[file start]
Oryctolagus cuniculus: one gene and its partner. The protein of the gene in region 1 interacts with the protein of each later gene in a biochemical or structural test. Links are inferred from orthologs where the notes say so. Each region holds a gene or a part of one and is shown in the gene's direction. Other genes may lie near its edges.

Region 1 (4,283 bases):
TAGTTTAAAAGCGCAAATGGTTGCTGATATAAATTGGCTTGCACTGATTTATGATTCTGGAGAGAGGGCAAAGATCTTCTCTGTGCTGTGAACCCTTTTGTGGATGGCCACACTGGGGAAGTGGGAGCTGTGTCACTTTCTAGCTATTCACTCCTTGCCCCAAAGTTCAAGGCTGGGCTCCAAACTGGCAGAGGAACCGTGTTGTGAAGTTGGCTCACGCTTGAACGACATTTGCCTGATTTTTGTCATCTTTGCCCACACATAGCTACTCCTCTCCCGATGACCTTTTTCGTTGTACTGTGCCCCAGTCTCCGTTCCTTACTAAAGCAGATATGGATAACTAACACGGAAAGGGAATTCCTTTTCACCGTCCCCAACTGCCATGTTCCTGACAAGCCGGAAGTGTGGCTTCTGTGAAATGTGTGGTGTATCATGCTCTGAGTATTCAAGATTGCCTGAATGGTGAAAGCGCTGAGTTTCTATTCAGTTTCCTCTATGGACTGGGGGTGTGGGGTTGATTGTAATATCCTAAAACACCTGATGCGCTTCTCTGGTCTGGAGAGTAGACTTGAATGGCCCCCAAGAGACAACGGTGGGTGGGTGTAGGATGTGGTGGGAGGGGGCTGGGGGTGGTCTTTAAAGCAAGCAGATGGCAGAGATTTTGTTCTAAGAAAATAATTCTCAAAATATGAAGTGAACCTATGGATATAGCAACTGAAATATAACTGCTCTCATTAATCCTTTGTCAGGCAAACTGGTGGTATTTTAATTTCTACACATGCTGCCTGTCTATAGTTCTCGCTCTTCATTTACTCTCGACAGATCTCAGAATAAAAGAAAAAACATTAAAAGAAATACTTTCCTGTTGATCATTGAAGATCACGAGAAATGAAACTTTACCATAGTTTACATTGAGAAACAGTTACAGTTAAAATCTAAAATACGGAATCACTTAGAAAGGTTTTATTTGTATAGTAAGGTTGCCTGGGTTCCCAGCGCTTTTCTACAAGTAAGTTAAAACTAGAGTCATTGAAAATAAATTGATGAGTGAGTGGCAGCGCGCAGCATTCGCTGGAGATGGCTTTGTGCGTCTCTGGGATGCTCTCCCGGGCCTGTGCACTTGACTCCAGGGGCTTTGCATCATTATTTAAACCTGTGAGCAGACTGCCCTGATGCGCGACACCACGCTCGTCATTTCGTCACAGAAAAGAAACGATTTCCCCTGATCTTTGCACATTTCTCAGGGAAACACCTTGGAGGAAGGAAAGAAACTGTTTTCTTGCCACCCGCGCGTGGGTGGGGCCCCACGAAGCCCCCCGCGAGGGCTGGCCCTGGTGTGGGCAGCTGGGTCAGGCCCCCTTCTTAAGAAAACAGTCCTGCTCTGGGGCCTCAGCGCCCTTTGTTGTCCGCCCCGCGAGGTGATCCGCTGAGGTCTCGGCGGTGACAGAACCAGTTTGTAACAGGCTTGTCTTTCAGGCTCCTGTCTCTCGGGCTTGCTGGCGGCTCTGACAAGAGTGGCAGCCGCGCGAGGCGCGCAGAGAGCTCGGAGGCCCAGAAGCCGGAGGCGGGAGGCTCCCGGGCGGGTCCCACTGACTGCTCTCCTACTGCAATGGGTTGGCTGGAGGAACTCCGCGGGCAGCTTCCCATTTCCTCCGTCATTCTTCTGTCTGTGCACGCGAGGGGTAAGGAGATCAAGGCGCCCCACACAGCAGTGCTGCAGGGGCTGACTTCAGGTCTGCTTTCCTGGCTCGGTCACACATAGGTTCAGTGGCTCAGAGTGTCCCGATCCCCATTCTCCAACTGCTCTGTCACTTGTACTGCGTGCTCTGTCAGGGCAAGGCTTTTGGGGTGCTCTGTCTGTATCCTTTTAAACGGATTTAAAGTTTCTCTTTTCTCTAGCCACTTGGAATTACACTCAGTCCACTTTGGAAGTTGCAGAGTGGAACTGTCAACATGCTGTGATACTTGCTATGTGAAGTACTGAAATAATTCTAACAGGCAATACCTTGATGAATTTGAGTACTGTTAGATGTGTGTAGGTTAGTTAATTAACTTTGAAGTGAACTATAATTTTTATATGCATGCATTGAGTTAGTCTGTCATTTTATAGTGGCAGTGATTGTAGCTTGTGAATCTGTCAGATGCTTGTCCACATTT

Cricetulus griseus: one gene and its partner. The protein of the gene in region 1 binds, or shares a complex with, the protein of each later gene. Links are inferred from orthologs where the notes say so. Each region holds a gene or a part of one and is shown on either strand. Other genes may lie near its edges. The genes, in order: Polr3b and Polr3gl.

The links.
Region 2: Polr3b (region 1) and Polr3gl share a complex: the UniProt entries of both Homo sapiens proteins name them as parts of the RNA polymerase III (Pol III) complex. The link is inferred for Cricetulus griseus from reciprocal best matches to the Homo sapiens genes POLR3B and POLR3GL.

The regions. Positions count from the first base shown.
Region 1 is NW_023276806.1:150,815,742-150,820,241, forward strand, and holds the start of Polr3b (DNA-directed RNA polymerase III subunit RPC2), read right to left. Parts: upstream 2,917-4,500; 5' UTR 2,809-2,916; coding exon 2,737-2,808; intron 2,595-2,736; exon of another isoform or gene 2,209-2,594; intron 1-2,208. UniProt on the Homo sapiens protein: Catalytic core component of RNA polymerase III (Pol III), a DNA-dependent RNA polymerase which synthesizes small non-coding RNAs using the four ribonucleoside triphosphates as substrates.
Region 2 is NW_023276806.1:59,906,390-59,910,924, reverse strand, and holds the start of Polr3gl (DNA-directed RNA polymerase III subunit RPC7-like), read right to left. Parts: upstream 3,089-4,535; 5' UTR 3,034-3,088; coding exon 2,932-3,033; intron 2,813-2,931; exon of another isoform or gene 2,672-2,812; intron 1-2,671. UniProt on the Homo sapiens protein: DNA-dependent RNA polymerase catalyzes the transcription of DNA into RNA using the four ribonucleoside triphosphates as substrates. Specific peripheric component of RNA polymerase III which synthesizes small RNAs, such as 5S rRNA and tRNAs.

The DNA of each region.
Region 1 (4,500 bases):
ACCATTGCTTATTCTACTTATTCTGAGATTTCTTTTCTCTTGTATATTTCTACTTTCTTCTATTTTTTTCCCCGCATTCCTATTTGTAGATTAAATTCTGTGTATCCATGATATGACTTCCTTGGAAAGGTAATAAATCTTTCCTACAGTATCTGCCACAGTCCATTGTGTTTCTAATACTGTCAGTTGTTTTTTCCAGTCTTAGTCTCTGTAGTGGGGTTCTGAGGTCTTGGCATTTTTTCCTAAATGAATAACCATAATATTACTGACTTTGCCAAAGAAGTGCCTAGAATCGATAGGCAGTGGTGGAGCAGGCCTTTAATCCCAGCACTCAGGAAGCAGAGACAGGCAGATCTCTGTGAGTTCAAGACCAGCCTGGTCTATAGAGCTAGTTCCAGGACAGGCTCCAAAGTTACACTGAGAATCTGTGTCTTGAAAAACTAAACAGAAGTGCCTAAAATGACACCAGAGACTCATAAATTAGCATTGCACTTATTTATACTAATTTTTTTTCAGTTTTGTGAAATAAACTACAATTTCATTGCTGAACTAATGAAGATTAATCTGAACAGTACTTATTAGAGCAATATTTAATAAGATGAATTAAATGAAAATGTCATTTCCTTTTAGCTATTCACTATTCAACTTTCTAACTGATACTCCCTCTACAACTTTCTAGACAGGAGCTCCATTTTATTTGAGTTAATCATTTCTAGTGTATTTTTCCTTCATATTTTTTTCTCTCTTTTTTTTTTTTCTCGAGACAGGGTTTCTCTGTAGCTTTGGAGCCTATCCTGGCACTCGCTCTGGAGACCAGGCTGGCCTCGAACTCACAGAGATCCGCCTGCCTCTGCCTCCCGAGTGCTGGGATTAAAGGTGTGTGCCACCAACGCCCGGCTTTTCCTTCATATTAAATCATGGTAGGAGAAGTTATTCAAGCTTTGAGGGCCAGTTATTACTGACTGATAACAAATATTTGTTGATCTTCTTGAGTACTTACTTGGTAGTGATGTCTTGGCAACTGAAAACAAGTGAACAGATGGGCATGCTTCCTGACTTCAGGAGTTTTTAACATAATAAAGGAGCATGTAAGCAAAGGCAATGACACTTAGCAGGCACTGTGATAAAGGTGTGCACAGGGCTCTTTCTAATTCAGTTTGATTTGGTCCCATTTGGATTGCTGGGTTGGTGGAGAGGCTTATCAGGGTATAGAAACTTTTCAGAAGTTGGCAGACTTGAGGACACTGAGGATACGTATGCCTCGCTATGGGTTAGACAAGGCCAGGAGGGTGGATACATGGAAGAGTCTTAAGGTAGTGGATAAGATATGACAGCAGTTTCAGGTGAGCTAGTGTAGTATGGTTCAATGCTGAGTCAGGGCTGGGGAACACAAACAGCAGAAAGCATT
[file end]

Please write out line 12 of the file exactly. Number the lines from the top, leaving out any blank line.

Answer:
ACCATTGCTTATTCTACTTATTCTGAGATTTCTTTTCTCTTGTATATTTCTACTTTCTTCTATTTTTTTCCCCGCATTCCTATTTGTAGATTAAATTCTGTGTATCCATGATATGACTTCCTTGGAAAGGTAATAAATCTTTCCTACAGTATCTGCCACAGTCCATTGTGTTTCTAATACTGTCAGTTGTTTTTTCCAGTCTTAGTCTCTGTAGTGGGGTTCTGAGGTCTTGGCATTTTTTCCTAAATGAATAACCATAATATTACTGACTTTGCCAAAGAAGTGCCTAGAATCGATAGGCAGTGGTGGAGCAGGCCTTTAATCCCAGCACTCAGGAAGCAGAGACAGGCAGATCTCTGTGAGTTCAAGACCAGCCTGGTCTATAGAGCTAGTTCCAGGACAGGCTCCAAAGTTACACTGAGAATCTGTGTCTTGAAAAACTAAACAGAAGTGCCTAAAATGACACCAGAGACTCATAAATTAGCATTGCACTTATTTATACTAATTTTTTTTCAGTTTTGTGAAATAAACTACAATTTCATTGCTGAACTAATGAAGATTAATCTGAACAGTACTTATTAGAGCAATATTTAATAAGATGAATTAAATGAAAATGTCATTTCCTTTTAGCTATTCACTATTCAACTTTCTAACTGATACTCCCTCTACAACTTTCTAGACAGGAGCTCCATTTTATTTGAGTTAATCATTTCTAGTGTATTTTTCCTTCATATTTTTTTCTCTCTTTTTTTTTTTTCTCGAGACAGGGTTTCTCTGTAGCTTTGGAGCCTATCCTGGCACTCGCTCTGGAGACCAGGCTGGCCTCGAACTCACAGAGATCCGCCTGCCTCTGCCTCCCGAGTGCTGGGATTAAAGGTGTGTGCCACCAACGCCCGGCTTTTCCTTCATATTAAATCATGGTAGGAGAAGTTATTCAAGCTTTGAGGGCCAGTTATTACTGACTGATAACAAATATTTGTTGATCTTCTTGAGTACTTACTTGGTAGTGATGTCTTGGCAACTGAAAACAAGTGAACAGATGGGCATGCTTCCTGACTTCAGGAGTTTTTAACATAATAAAGGAGCATGTAAGCAAAGGCAATGACACTTAGCAGGCACTGTGATAAAGGTGTGCACAGGGCTCTTTCTAATTCAGTTTGATTTGGTCCCATTTGGATTGCTGGGTTGGTGGAGAGGCTTATCAGGGTATAGAAACTTTTCAGAAGTTGGCAGACTTGAGGACACTGAGGATACGTATGCCTCGCTATGGGTTAGACAAGGCCAGGAGGGTGGATACATGGAAGAGTCTTAAGGTAGTGGATAAGATATGACAGCAGTTTCAGGTGAGCTAGTGTAGTATGGTTCAATGCTGAGTCAGGGCTGGGGAACACAAACAGCAGAAAGCATT